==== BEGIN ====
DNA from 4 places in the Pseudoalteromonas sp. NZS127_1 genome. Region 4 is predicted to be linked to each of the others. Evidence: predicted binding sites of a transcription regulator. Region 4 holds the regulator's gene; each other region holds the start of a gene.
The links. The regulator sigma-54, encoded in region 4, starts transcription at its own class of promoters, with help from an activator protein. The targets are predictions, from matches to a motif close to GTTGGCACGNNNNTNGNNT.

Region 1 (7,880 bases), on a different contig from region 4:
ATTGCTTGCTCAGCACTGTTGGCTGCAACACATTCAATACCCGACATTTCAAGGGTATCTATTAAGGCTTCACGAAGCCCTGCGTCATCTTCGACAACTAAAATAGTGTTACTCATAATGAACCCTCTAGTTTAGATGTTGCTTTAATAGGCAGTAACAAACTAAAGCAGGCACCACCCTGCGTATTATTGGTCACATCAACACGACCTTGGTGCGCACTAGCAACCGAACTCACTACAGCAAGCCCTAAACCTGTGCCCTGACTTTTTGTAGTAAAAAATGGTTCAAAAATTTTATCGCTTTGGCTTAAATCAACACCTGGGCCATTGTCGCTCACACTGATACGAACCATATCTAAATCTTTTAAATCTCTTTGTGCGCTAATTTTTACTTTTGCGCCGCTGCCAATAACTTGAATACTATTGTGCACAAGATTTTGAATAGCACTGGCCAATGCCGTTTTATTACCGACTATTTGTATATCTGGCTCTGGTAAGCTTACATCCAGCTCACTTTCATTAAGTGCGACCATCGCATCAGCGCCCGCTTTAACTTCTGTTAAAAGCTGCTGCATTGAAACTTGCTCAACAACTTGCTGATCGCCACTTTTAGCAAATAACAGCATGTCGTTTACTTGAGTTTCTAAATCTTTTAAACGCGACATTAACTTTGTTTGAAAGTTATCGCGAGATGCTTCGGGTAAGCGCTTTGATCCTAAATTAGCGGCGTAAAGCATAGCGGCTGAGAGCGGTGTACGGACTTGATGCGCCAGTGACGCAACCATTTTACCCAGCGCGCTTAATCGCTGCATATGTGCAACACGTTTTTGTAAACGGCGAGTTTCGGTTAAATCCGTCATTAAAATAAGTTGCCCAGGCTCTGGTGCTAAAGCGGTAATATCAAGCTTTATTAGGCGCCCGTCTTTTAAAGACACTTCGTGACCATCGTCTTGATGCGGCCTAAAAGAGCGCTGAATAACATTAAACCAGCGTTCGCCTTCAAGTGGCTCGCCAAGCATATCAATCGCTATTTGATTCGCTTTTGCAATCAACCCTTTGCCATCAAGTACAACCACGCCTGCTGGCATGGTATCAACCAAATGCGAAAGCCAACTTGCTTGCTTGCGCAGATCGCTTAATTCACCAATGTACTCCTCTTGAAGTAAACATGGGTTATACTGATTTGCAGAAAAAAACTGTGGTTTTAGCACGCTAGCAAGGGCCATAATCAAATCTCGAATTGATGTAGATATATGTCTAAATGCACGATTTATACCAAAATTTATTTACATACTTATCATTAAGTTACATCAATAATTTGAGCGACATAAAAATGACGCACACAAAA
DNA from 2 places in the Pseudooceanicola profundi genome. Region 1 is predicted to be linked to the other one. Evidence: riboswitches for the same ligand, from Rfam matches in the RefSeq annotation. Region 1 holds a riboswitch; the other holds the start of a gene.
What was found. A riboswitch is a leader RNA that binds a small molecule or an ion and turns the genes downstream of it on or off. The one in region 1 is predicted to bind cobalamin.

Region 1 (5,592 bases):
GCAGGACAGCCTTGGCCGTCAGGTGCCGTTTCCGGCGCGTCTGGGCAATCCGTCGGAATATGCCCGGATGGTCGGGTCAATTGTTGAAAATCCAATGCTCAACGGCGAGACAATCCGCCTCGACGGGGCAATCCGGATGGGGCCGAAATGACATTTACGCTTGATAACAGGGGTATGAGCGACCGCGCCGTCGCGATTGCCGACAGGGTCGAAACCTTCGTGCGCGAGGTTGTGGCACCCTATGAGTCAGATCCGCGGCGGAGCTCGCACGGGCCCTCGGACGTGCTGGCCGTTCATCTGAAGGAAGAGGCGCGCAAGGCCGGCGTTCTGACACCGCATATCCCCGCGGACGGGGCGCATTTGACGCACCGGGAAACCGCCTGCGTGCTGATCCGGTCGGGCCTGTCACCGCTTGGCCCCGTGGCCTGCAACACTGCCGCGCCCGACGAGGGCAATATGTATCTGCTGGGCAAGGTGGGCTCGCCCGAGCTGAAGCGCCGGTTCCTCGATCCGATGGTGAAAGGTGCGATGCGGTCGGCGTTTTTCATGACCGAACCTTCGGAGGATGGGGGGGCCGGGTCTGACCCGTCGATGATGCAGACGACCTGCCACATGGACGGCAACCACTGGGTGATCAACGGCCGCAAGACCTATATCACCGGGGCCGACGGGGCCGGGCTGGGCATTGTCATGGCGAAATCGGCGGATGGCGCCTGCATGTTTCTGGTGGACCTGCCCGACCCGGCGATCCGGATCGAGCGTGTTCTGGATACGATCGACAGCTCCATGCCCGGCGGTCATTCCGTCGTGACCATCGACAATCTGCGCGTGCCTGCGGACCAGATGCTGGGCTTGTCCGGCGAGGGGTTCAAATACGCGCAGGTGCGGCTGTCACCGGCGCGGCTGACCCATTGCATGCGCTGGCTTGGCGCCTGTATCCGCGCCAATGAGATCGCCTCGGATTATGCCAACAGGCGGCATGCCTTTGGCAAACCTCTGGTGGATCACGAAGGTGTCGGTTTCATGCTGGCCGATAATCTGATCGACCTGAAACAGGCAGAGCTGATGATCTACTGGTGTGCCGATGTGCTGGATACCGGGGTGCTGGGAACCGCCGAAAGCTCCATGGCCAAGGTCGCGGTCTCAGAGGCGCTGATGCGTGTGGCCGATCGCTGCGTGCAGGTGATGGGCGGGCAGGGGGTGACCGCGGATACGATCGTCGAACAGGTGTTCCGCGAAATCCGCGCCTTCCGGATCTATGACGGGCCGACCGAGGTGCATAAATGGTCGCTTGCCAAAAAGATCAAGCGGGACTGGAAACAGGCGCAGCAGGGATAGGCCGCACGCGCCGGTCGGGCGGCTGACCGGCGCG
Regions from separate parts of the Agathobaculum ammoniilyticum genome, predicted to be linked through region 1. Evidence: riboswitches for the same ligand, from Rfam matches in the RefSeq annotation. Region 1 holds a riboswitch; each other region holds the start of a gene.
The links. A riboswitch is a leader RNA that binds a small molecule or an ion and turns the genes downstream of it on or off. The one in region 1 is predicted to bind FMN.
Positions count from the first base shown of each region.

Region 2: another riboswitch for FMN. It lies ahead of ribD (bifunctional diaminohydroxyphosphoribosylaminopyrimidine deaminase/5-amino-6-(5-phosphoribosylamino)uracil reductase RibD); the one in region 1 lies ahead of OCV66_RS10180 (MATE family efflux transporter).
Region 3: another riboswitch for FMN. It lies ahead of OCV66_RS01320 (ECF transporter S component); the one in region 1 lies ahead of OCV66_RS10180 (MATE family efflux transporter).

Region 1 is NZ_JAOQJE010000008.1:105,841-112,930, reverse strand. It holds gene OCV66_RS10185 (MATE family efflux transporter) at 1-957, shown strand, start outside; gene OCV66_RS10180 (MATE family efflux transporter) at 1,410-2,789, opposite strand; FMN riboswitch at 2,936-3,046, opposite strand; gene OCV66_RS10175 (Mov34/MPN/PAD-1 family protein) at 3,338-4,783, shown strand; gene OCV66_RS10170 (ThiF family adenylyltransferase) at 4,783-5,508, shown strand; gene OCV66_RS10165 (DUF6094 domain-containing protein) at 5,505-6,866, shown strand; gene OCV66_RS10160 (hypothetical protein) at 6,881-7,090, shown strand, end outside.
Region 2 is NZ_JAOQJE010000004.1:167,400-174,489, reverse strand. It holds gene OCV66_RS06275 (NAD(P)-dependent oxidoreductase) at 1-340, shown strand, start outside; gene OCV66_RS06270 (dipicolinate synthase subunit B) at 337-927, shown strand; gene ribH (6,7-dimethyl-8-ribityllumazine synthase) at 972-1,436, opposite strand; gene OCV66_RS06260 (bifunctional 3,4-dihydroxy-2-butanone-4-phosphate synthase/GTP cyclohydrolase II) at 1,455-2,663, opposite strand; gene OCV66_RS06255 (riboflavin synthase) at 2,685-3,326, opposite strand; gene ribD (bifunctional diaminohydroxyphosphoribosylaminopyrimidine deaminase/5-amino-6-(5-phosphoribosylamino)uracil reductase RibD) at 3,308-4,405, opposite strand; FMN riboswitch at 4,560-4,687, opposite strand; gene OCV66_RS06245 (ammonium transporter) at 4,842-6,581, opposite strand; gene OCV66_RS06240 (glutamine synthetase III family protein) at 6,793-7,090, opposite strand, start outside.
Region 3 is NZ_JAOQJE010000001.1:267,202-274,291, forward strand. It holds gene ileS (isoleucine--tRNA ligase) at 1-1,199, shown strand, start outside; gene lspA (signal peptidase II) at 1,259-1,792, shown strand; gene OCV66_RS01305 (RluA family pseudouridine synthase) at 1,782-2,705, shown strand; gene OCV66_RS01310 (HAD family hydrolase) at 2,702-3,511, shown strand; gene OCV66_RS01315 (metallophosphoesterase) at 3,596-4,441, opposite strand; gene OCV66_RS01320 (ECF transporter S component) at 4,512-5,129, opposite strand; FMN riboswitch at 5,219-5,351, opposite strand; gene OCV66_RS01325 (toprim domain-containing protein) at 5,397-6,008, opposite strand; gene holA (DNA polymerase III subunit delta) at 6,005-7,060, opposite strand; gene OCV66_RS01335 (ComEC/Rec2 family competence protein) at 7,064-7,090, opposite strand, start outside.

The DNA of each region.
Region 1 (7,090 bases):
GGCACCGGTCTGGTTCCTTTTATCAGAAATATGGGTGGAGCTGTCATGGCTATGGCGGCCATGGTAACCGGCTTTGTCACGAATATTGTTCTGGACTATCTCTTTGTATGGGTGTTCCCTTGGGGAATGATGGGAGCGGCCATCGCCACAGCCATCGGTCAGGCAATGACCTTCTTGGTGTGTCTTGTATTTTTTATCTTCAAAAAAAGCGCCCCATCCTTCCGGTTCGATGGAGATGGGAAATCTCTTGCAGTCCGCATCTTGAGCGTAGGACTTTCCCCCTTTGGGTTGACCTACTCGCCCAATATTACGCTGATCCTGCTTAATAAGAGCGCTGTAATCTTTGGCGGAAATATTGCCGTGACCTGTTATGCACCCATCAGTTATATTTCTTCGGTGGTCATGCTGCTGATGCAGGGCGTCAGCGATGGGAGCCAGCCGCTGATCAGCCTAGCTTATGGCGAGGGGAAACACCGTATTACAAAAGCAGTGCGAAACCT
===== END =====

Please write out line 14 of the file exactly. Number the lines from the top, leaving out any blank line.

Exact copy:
Region 1 is NZ_JAOQJE010000008.1:105,841-112,930, reverse strand. It holds gene OCV66_RS10185 (MATE family efflux transporter) at 1-957, shown strand, start outside; gene OCV66_RS10180 (MATE family efflux transporter) at 1,410-2,789, opposite strand; FMN riboswitch at 2,936-3,046, opposite strand; gene OCV66_RS10175 (Mov34/MPN/PAD-1 family protein) at 3,338-4,783, shown strand; gene OCV66_RS10170 (ThiF family adenylyltransferase) at 4,783-5,508, shown strand; gene OCV66_RS10165 (DUF6094 domain-containing protein) at 5,505-6,866, shown strand; gene OCV66_RS10160 (hypothetical protein) at 6,881-7,090, shown strand, end outside.